As expected, activists, particularly youth activists, were the most vocal on twitter, certainly more than fossil fuel companies. Many individuals from the CR group demanded that fossil fuel companies be held accountable, and those tweets tended to be directed at policymakers. Policymakers rarely, if ever, responded, neither replying to the original tweet nor using the same hashtag in a subsequent tweet. Most of the time, it appeared that activists were not being heard or acknowledged directly.

Further, there appeared to be significant divergences between the solutions proposed by individuals and civil society and those proposed by policymakers. These divergences have a significant historical baggage: policymakers have retained fossil fuel subsidies, and in general, have tended to favour incremental change. While some citizens and civil society organizations certainly do advocate against regulation of the fossil fuel industry, their numbers appeared much smaller in our dataset than those who advocated for regulation.

Climate activists
At previous COPs youth climate activists have found it difficult to influence climate negotiations and promote their 'corporate responsibility' narratives.   Charlize D/ -

Implications for online climate activity

While the COPs provide spaces for civil society to participate, notably at summit side events, most activists do not have access to the area where negotiations take place. They also do not have the same level of access to policymakers that industry lobbyists do. Nevertheless, citizen voices online provide an important perspective in climate negotiations that should not be ignored.

UNFCCC and the COP28 Presidency have stressed that COP28 will be an ‘inclusive’ summit, promising ‘safe spaces’ for climate activists to assemble peacefully and make their voices heard. Could we also strive for a more inclusive online COP28? Social media may not provide a level playing field – tending to reward the powerful and influential – but our analysis suggests that a strategic and more targeted approach to social media engagement could help activists to amplify their narratives, and crucially, reach the decision-makers with the power to translate their ‘corporate responsibility’ narratives into negotiation positions and policy.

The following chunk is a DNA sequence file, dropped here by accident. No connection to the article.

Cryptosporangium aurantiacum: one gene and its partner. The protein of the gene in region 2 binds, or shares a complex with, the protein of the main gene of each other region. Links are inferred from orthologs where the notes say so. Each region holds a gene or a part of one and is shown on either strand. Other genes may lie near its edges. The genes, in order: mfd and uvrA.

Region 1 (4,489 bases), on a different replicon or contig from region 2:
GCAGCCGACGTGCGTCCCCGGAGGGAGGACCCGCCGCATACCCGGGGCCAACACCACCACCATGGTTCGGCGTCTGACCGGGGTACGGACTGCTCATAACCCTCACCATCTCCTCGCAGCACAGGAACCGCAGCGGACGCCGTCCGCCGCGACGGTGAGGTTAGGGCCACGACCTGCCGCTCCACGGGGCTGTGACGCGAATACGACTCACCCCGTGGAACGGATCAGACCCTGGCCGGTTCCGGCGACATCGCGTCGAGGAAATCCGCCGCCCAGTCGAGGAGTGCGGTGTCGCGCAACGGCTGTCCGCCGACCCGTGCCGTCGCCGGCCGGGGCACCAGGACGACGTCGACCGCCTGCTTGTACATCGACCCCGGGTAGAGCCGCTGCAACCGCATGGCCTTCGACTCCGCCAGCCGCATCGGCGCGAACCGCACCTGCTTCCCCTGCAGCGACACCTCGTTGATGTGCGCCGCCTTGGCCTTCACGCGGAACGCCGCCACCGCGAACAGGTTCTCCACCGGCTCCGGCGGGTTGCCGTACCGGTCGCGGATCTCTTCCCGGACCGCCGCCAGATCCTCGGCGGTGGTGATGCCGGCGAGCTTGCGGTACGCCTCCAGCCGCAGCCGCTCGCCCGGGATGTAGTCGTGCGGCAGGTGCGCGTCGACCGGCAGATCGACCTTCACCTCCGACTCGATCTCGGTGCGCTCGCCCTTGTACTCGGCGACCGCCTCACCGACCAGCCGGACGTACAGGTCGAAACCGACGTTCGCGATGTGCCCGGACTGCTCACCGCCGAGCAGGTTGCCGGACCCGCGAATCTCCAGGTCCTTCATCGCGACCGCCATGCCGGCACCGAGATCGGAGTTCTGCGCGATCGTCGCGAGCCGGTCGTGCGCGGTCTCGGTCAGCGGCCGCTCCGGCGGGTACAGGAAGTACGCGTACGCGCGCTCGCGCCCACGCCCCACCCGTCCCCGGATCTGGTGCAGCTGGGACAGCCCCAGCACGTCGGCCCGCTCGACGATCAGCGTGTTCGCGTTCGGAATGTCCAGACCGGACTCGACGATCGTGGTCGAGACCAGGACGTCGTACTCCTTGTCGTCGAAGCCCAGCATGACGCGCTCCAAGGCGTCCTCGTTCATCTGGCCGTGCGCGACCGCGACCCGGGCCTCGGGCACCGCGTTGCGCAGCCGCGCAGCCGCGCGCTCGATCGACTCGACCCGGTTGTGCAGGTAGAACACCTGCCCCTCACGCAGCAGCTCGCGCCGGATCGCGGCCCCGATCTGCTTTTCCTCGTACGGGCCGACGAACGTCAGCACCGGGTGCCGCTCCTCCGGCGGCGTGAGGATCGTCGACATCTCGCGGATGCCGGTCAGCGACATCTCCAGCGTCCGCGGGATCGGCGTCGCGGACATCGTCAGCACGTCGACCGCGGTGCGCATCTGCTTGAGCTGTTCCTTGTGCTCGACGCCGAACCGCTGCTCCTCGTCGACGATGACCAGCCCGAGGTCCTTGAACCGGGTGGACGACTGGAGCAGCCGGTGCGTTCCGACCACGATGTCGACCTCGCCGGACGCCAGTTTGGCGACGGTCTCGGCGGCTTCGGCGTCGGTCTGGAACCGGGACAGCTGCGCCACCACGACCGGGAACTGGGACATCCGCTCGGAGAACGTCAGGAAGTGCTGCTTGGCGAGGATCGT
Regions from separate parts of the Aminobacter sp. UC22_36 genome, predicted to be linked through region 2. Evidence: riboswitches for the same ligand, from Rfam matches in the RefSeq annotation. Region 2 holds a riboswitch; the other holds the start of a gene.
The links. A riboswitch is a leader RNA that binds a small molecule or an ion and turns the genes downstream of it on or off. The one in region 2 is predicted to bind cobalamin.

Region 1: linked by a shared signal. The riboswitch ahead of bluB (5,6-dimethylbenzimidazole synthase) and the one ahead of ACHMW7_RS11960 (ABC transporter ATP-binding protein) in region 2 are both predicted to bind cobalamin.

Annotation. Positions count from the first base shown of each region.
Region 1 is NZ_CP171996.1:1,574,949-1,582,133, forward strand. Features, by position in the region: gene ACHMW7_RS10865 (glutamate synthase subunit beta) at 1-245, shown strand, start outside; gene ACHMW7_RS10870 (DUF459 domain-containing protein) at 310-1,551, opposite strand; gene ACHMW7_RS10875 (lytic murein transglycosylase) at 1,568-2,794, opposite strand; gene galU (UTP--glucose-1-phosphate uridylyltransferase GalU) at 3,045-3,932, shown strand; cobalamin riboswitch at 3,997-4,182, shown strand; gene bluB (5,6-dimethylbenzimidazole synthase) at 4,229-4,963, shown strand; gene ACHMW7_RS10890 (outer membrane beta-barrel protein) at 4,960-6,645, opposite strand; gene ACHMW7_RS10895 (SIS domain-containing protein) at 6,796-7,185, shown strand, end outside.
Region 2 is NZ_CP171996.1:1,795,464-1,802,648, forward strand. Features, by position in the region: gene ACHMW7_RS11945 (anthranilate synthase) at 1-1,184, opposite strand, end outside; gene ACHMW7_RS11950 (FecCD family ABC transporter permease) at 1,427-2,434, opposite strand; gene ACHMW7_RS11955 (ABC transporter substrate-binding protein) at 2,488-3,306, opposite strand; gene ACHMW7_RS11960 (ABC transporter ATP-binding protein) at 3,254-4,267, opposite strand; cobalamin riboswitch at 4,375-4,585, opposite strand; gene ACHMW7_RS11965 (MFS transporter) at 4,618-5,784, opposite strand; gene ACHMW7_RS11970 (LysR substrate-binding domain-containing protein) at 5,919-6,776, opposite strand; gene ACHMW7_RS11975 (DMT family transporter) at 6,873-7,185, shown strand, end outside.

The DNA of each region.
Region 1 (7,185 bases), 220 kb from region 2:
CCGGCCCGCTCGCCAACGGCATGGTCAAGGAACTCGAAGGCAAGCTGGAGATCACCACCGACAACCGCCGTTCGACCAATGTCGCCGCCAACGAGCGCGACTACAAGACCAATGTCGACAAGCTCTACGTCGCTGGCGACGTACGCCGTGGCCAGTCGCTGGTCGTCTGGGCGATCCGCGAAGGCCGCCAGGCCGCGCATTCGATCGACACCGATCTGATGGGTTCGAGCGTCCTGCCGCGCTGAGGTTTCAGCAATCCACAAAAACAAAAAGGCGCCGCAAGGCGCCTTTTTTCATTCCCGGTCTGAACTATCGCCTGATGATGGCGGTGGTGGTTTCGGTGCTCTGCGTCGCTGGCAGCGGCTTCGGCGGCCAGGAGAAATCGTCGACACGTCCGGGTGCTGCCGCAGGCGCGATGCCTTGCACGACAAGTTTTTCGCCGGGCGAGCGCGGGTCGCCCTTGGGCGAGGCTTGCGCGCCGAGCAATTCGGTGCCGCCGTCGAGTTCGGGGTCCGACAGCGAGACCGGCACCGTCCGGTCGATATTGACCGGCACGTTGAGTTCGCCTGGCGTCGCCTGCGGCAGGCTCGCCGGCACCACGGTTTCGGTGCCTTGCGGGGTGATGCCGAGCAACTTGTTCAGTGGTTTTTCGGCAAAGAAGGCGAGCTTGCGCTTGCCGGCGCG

UNFCCC and the COP28 Presidency have stressed that COP28 will be an ‘inclusive’ summit, promising ‘safe spaces’ for climate activists to assemble peacefully and make their voices heard. Could we also strive for a more inclusive online COP28?

Below we outline two key steps, informed by our analysis, that activists can adopt to better influence climate policy negotiations. 

Develop systematic approaches to strengthen activist voices: Policymakers who want to engage online are likely to be overwhelmed by the sheer volume and diversity of tweets during COPs. Systematic, transparent, and real-time analysis and summary of social media messaging, however, could cut through the large volume of information and help inform policymakers and negotiators. This more strategic engagement could be enabled by AI-supported social listening tools.

Target policymakers through coordinated messaging: A key finding from the analysis is that messaging by activists was neither coordinated nor strategic. Youth activists often posted on Twitter to find each other, ask questions about venues and logistics, and sometimes to vent, alongside advocating for specific policy positions. Negotiations could be influenced more effectively if civil society organizations and activists targeted policymakers with coordinated messaging. They could also tag national climate negotiators rather than heads of state or heads of government because the latter rarely monitor their own social media accounts or know the details of policy positions. At COP26, without a coordinated strategy, messaging in tweets by activists and organizations was lost in a mix of questions, information sharing, and observations.  

Since our study, calls by citizens to address climate change through strong multilateral action have only increased. COP27 in Egypt saw agreement on setting up a loss and damage fund, and COP28 will take place in UAE over the next few weeks in the context of unprecedented floods and heatwaves. At stake are the very lives and existence of individuals and communities. Their perspectives should be at the heart of future climate goal-setting and their views for the future need to be heard.

The authors gratefully acknowledge without implicating in the errors and omissions, the support of Curtis Hendricks for data processing, and Katarina Kuai for her extensive comments.

Suggested citation: Fournier-Tombs Eleonore , Subhra Bhattacharjee., "Who Speaks and Who Listens Online," UNU-CPR (blog), 2023-11-23, 2023,